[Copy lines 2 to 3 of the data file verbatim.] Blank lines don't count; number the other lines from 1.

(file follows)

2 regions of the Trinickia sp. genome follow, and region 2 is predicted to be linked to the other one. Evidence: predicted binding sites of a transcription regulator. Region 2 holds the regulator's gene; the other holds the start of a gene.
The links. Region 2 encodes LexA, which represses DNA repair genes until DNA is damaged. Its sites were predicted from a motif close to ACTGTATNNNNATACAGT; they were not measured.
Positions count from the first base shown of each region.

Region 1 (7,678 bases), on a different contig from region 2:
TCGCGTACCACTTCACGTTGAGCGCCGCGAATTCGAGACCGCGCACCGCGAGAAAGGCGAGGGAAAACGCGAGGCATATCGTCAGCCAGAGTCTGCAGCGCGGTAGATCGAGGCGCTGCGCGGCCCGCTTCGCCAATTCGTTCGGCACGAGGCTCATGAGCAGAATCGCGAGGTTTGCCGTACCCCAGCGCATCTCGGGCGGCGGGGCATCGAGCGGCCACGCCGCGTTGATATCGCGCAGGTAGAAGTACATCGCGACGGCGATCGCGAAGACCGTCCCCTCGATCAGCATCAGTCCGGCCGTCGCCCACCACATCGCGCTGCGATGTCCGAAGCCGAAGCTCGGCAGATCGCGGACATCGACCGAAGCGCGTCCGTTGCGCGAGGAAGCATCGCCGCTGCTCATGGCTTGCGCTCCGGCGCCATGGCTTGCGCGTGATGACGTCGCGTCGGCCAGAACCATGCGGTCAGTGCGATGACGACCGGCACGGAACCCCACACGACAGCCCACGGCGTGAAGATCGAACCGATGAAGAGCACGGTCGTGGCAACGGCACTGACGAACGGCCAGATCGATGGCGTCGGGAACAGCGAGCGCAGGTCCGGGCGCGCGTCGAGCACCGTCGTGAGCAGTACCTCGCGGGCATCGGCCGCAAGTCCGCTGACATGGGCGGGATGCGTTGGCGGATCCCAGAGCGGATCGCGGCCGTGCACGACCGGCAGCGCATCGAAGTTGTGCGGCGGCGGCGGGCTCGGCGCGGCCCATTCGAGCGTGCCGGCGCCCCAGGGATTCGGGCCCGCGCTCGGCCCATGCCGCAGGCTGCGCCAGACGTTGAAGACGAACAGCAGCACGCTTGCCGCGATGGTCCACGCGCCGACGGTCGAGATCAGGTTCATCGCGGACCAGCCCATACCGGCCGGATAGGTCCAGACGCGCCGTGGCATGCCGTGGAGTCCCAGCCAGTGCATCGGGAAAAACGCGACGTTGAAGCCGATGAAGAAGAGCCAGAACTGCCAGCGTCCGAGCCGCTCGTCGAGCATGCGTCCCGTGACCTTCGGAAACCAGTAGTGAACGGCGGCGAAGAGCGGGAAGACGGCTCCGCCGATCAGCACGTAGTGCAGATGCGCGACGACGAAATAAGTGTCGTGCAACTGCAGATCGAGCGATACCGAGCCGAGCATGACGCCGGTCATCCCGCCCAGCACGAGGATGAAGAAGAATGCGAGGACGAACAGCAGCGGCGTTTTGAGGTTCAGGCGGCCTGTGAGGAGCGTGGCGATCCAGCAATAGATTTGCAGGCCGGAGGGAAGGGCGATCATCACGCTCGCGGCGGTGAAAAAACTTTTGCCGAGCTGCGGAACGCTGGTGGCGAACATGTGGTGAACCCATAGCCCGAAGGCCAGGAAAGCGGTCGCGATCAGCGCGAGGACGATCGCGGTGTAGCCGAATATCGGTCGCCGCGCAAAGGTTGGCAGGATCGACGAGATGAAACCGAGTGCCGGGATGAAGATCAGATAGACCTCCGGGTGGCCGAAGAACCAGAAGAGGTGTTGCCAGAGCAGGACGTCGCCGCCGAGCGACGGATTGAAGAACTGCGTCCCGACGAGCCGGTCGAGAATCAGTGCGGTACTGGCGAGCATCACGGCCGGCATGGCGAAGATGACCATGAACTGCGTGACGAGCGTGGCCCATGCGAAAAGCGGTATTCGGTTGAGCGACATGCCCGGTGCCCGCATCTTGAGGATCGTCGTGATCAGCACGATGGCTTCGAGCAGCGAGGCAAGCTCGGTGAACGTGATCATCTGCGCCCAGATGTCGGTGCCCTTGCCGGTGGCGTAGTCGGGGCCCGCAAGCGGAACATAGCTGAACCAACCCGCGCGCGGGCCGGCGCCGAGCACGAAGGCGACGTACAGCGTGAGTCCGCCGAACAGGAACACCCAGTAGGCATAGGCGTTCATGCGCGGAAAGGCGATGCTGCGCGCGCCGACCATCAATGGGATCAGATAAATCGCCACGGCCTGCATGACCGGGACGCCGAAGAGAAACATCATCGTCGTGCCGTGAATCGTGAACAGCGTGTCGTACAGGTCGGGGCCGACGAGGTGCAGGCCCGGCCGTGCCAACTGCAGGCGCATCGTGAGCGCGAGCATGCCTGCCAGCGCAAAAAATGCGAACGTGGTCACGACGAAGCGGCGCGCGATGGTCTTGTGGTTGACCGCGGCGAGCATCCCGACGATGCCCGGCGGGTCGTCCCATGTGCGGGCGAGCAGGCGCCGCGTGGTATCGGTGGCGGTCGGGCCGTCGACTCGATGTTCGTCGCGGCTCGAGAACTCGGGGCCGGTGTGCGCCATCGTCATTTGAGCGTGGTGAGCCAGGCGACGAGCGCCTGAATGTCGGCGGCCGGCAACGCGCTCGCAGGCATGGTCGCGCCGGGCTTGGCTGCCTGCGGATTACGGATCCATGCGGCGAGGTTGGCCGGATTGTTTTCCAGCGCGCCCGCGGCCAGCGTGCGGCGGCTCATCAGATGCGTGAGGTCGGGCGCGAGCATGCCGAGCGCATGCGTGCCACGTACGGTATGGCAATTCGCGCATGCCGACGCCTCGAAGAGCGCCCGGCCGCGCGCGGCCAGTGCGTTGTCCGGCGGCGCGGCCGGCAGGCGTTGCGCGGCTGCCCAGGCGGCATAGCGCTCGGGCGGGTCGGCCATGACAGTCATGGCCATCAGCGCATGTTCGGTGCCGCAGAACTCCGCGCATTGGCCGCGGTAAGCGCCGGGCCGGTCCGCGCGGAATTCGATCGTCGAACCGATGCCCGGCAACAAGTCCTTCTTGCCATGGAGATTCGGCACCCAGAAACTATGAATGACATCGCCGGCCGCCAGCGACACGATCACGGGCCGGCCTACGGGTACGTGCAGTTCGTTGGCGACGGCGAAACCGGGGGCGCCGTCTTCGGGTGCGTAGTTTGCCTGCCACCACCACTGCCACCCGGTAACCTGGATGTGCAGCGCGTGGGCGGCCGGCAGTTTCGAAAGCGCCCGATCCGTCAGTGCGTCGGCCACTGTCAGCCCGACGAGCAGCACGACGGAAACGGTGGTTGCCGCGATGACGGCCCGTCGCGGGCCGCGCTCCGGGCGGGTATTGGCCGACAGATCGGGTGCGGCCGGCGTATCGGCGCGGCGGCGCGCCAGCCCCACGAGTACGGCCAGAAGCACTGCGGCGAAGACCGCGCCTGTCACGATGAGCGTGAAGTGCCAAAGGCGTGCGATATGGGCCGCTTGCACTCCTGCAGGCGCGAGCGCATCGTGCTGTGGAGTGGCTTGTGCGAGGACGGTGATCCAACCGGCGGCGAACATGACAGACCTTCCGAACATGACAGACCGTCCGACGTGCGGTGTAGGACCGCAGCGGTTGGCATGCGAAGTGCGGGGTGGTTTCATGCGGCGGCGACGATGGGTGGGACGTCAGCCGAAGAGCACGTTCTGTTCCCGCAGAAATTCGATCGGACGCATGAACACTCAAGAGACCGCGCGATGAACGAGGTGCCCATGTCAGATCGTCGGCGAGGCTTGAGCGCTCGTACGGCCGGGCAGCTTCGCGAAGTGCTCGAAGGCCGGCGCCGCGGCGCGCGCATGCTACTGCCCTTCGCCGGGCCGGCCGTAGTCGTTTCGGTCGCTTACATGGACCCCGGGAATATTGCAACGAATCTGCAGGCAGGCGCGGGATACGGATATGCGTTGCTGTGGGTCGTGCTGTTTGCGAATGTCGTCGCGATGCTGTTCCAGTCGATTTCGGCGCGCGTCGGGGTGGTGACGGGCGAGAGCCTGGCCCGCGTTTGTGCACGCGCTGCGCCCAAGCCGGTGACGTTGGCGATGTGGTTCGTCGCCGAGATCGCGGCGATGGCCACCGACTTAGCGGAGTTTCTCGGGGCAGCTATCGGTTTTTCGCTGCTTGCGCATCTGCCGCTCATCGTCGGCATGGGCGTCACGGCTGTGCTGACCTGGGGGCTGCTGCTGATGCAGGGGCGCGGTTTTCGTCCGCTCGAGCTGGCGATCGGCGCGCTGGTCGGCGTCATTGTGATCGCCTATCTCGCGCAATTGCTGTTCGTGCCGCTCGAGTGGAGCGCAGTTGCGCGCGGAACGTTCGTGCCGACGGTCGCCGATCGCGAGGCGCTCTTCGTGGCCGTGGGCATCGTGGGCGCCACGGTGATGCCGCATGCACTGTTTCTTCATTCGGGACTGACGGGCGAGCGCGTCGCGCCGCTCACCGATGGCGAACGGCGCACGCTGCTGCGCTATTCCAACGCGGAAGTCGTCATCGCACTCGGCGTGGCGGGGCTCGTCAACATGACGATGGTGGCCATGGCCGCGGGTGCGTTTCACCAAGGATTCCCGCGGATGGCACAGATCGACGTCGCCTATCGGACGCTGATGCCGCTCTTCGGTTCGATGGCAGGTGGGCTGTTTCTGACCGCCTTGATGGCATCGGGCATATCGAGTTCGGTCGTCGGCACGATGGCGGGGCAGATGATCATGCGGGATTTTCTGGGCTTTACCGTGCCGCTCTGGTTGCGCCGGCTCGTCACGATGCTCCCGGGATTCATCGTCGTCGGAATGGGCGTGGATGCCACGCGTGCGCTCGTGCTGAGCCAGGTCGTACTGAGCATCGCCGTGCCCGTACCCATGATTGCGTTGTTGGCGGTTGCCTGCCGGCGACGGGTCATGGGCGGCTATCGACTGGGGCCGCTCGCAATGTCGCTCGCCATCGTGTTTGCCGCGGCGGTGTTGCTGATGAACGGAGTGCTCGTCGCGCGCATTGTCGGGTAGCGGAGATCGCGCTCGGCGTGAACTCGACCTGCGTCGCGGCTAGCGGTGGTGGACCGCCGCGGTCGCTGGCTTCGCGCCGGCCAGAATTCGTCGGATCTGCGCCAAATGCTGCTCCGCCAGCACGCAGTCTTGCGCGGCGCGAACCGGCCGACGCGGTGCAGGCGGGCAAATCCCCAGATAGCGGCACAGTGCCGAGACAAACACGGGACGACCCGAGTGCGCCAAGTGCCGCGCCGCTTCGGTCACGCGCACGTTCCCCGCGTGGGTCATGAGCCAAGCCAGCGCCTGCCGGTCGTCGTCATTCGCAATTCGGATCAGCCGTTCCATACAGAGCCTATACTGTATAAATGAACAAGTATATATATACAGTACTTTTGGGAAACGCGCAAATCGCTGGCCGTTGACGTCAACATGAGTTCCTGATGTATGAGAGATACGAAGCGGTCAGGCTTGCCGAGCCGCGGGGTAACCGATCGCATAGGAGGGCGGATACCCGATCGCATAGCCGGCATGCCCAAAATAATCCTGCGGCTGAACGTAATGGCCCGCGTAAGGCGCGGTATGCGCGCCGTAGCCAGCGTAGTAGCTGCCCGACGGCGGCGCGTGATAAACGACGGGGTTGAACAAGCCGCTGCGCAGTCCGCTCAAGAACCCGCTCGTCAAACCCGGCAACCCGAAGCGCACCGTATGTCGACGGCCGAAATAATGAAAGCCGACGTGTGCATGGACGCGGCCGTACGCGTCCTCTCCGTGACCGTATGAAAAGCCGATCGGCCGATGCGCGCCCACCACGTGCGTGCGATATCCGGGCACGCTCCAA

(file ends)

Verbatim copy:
The links. Region 2 encodes LexA, which represses DNA repair genes until DNA is damaged. Its sites were predicted from a motif close to ACTGTATNNNNATACAGT; they were not measured.
Positions count from the first base shown of each region.